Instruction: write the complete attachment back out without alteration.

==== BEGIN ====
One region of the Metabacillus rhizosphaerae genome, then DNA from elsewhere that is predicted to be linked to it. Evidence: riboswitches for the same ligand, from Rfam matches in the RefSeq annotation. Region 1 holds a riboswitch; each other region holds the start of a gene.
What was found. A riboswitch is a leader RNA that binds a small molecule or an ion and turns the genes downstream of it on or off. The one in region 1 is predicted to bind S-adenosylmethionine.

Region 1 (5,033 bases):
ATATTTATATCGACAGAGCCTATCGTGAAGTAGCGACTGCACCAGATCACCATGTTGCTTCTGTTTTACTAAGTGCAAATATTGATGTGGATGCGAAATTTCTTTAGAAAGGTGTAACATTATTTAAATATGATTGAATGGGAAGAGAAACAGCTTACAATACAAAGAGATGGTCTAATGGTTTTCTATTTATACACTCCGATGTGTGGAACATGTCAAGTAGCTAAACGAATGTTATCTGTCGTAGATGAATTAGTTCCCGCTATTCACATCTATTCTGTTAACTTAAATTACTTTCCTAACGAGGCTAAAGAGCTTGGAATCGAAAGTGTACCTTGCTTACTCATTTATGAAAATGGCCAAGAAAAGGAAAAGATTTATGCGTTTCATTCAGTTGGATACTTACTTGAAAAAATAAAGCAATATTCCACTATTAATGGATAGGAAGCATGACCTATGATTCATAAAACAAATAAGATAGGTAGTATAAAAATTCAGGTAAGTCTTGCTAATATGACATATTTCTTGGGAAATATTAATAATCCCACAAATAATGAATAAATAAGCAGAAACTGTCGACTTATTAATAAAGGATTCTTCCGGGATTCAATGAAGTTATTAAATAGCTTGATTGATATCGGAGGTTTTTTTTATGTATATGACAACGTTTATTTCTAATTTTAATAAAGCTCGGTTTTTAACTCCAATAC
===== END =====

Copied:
One region of the Metabacillus rhizosphaerae genome, then DNA from elsewhere that is predicted to be linked to it. Evidence: riboswitches for the same ligand, from Rfam matches in the RefSeq annotation. Region 1 holds a riboswitch; each other region holds the start of a gene.
What was found. A riboswitch is a leader RNA that binds a small molecule or an ion and turns the genes downstream of it on or off. The one in region 1 is predicted to bind S-adenosylmethionine.

Region 1 (5,033 bases):
ATATTTATATCGACAGAGCCTATCGTGAAGTAGCGACTGCACCAGATCACCATGTTGCTTCTGTTTTACTAAGTGCAAATATTGATGTGGATGCGAAATTTCTTTAGAAAGGTGTAACATTATTTAAATATGATTGAATGGGAAGAGAAACAGCTTACAATACAAAGAGATGGTCTAATGGTTTTCTATTTATACACTCCGATGTGTGGAACATGTCAAGTAGCTAAACGAATGTTATCTGTCGTAGATGAATTAGTTCCCGCTATTCACATCTATTCTGTTAACTTAAATTACTTTCCTAACGAGGCTAAAGAGCTTGGAATCGAAAGTGTACCTTGCTTACTCATTTATGAAAATGGCCAAGAAAAGGAAAAGATTTATGCGTTTCATTCAGTTGGATACTTACTTGAAAAAATAAAGCAATATTCCACTATTAATGGATAGGAAGCATGACCTATGATTCATAAAACAAATAAGATAGGTAGTATAAAAATTCAGGTAAGTCTTGCTAATATGACATATTTCTTGGGAAATATTAATAATCCCACAAATAATGAATAAATAAGCAGAAACTGTCGACTTATTAATAAAGGATTCTTCCGGGATTCAATGAAGTTATTAAATAGCTTGATTGATATCGGAGGTTTTTTTTATGTATATGACAACGTTTATTTCTAATTTTAATAAAGCTCGGTTTTTAACTCCAATAC